Dressed in robes of vertical black and white stripes, Jamshed and Abduvali, carrying his own instrument, followed Ozoda through the darkness, fire light dancing upon her long, bell-sleeved white dress embroidered in black at the hem and cuff.
Abduvali bowed to Ergash then took his seat behind the fire; Ozoda, off his left, took her position a step behind and held open hands at her navel.
Ergash motioned Rahim closer and spoke soft. “He is going to tune the singer and the audience, set the mood. When he is done, he will look to you for the tanbur. Hold it by the base and the neck when you give it to him.”
Though similar to the tanbur, Abduvali played his stringed instrument with a bow. His slow hand a weaver of solemn dreamscapes, minutes into the song Ergash returned with a slow and steady beat of the drum, each pulse anchoring Abduvali’s solo, preventing it from floating aloft and carrying the people away.
Nigora, covered in black from head to toe, stepped into the orange glow, and sat between the fire and the musicians.
Exchanging with Rahim his instrument for the tanbur, Abduvali, maintaining the slow rhythm, altered the melody as Ozoda proceeded to haunt the night with her voice.
“There is no pleasure in watching the garden in bloom,” she lamented. “Your face, the moon, shares its light through the night, illuminates always my heart.”
Jamshed returned the sentiment, then sang of intoxication, a broken heart, a lost mind.
Twice the two alternated verses, then sang together: their hearts afire, their tears bloody rivers, they asked themselves where they would go, and, perhaps more important, they asked with whom.
The spaces between verses gave Abduvali opportunity to improvise upon the original somber mood. Rahim concluded the man nothing short of a master, the creator of a rich series of variations upon lyrical and musical theme held together with cross stitches, fan stitches, seed stitches and star stitches.
Their voices returned and brought with it clarity not just to the occasion, but Rahim’s life. He’d heard the word before. Enough times he could just about shrug it off. But not now. Here in the desert, listening to them sing the word in a way he never imagined it could be expressed. That he could not shrug off, for it hit him like a brick.
His soft tears turned to bleeding and Jamshed asked a question Rahim could not help but suffer: had he aba—? He shook his head and pulled his shaggy hair. He couldn’t have. He yanked harder, but no matter how many hairs he ripped from their roots, the question, a tenacious tick, remained:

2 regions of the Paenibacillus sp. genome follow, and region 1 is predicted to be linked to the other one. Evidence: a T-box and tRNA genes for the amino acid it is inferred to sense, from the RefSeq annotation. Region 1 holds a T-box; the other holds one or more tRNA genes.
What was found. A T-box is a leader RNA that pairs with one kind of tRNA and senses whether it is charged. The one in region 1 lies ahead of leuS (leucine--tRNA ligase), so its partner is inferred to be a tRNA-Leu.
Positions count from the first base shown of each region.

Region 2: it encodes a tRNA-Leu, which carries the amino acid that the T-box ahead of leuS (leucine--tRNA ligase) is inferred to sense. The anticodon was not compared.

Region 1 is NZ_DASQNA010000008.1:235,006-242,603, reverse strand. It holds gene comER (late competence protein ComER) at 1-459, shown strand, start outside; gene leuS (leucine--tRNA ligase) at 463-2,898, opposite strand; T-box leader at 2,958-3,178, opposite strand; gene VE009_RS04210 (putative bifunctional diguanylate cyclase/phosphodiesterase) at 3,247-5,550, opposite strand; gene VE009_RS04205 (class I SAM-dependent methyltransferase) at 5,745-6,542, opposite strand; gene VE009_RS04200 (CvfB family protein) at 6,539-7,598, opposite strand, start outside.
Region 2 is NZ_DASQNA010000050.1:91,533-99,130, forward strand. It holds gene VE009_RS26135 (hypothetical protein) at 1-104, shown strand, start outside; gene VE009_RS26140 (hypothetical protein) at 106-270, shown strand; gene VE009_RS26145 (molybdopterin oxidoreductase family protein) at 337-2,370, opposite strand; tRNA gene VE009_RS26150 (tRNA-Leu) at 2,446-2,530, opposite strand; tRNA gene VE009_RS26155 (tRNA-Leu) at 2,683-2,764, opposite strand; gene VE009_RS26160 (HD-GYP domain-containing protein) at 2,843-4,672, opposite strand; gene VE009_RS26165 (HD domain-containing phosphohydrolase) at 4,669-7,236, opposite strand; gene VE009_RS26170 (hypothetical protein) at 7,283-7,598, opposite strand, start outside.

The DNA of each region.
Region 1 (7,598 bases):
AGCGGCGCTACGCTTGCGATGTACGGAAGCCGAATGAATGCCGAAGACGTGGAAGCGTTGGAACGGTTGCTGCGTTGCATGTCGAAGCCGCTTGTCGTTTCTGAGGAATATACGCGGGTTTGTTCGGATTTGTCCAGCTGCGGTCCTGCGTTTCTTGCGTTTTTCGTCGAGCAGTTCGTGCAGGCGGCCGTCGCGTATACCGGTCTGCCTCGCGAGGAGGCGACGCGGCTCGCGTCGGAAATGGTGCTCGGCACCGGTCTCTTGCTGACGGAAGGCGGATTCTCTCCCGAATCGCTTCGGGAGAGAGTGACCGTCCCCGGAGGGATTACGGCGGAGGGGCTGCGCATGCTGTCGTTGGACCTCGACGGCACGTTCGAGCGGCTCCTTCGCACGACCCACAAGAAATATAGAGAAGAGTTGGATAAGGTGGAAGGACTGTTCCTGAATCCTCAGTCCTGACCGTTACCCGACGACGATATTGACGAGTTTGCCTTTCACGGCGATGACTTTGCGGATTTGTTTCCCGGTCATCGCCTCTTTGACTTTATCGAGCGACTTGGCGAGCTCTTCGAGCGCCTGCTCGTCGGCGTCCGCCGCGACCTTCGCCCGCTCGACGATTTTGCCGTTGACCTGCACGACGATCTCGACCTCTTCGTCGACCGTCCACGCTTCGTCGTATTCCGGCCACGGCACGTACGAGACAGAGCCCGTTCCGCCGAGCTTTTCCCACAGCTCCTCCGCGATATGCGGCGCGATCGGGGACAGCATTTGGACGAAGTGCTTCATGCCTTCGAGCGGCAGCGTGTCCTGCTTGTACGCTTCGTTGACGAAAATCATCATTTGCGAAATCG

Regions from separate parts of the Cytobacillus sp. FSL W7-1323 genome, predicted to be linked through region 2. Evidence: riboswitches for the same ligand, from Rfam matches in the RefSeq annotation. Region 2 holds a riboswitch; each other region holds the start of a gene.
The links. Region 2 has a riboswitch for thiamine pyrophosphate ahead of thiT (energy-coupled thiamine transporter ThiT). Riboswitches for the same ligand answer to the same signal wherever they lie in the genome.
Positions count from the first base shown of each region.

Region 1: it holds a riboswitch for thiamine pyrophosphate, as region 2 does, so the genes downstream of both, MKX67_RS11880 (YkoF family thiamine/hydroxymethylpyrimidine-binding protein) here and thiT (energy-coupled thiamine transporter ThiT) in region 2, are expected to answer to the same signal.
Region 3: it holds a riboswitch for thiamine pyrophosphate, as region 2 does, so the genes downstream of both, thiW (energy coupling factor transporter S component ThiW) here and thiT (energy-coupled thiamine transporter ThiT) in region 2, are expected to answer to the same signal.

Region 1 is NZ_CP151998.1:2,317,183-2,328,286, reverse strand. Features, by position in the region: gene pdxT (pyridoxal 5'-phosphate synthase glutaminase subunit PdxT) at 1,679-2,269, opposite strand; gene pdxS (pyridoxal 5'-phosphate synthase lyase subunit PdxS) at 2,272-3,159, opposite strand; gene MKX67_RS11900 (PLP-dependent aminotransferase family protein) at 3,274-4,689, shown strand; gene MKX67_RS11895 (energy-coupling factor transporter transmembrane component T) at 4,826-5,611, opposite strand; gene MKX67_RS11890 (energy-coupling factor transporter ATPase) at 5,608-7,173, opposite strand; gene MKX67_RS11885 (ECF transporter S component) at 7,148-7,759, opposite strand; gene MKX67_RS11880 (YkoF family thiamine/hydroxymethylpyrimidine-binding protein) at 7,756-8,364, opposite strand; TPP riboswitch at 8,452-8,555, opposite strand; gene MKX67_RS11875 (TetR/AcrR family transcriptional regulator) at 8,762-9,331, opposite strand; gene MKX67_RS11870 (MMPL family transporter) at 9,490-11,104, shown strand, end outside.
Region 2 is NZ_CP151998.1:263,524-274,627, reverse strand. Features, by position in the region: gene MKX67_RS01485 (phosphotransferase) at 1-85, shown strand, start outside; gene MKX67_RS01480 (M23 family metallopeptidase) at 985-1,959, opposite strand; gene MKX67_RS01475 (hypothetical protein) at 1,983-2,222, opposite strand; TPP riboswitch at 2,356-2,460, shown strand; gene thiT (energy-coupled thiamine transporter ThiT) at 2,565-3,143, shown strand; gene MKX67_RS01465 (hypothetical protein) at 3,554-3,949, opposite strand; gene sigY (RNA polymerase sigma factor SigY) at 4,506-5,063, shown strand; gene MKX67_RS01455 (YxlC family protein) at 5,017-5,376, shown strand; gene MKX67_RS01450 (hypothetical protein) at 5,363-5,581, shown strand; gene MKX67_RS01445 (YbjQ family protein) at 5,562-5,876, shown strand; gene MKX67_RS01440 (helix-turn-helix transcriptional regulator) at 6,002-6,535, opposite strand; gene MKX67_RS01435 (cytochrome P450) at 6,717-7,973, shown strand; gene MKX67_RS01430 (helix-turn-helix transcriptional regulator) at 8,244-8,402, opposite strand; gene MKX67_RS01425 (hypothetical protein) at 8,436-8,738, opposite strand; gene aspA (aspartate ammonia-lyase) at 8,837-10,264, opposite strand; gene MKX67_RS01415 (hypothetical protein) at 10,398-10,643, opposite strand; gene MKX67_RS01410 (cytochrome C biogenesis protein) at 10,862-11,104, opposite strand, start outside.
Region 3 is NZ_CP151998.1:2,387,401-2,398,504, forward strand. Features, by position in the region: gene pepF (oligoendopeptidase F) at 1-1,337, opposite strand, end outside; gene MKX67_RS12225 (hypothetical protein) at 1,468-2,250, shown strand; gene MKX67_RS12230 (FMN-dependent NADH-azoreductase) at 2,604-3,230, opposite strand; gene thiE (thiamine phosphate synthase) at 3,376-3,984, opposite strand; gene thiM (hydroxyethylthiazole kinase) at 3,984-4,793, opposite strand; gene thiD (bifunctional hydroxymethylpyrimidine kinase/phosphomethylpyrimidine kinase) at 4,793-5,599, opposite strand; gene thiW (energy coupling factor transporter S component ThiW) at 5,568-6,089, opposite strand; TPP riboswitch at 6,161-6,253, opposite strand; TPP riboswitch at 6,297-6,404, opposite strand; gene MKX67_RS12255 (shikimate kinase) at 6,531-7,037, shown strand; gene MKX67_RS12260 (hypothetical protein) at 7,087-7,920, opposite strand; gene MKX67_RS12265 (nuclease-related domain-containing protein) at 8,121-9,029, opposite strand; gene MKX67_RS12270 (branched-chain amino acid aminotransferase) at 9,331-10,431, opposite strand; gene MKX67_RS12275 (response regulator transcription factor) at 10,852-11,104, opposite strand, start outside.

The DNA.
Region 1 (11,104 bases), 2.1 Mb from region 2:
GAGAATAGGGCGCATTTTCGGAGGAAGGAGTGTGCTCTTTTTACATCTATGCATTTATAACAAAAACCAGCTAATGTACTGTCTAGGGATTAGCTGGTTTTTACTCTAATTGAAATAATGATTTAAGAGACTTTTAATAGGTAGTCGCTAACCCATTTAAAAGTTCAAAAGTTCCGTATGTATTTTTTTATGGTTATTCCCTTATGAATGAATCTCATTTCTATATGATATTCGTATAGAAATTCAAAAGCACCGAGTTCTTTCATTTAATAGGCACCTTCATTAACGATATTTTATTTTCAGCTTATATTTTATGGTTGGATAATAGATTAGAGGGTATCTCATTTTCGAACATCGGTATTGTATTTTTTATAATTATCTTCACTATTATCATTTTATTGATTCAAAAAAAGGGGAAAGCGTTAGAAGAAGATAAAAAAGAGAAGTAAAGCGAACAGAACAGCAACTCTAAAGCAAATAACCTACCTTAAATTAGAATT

Had he abandoned his Layla?
“May I die for you.”
Jamshed’s concluding line kicked him in the back of the knee and shoved his head down. Ergash’s drum throttled his heart. Hadn’t he heard that very same beat the time the man in Condus laid his neck across the executioner’s table?
“May I die for you.” It should have been a question, yet Jamshed didn’t inflect the way you do when you ask one. Was it a question he posed, or a request? Did he ask “may I” as in can I please die for you? Or did “may” mean “might,” as in “might I” as if death, a once distant possibility, hovered nearby, silent and in the shadows.
Ozoda responded to Abduvali. Rahim lifted his head. She sang of a pigeon who, after realizing how far away she’d flown and how long they’d been separated, wrote a letter to his Beloved. The lyric contained a play on words: the feather for the pen, the pen for the feather. Rahim sat and rested the cap in his lap, and thought of his home and his Layla. More than just a part of his life in childhood, in her he could find his home. After spending the night with the couple along the dunes to the east of the Sewil Sea, Rahim had come to the conclusion that when you really thought about it, a married couple differed little from a home. And thus, Rahim knew, listening to Abduvali and Ozoda, that Ergash was wrong: as long as he remained separated from her, Rahim would never set foot in his home again.
“Free from love that is deficient,” continued Ozoda, “is the beauty of the Beloved/ And how lovely it is when the stricken sees your face/ How much more when the hands that hold his tear-streaked cheeks embrace the hands of the one he loves.”
Rahim envied of the man on the executioner’s block.
Did his inability to answer the question mean his love contained a deficiency? Rahim chewed on his trembling lower lip. He turned the cap end over end. Would he forever be doomed to hold his own head in his own grief-stricken hands, never to hold hers again?
Ozoda belted out an undulating falsetto.
Toes and fingers stiffened like iron, curved like raven’s claws.
Rahim’s incendiary scream drowned out Ozoda’s beautiful voice.
Zaghali shuffled to his side; Ergash motioned him way, took the boy by the forehead, and eased him flat to the ground. The pain the pain just just below just below the level of containment slithered from the base of his spine to his head. He pressed his eyes closed and, using his breath as Zaghali taught, tried to mitigate the ferocious influx of searing excruciation.
Millions of exploding suns scorched him, burned him to a black crisp.
As a child he’d often wondered what would happen to the color black when black got burned.
Continuing to burn, and burn and burn, now he knew.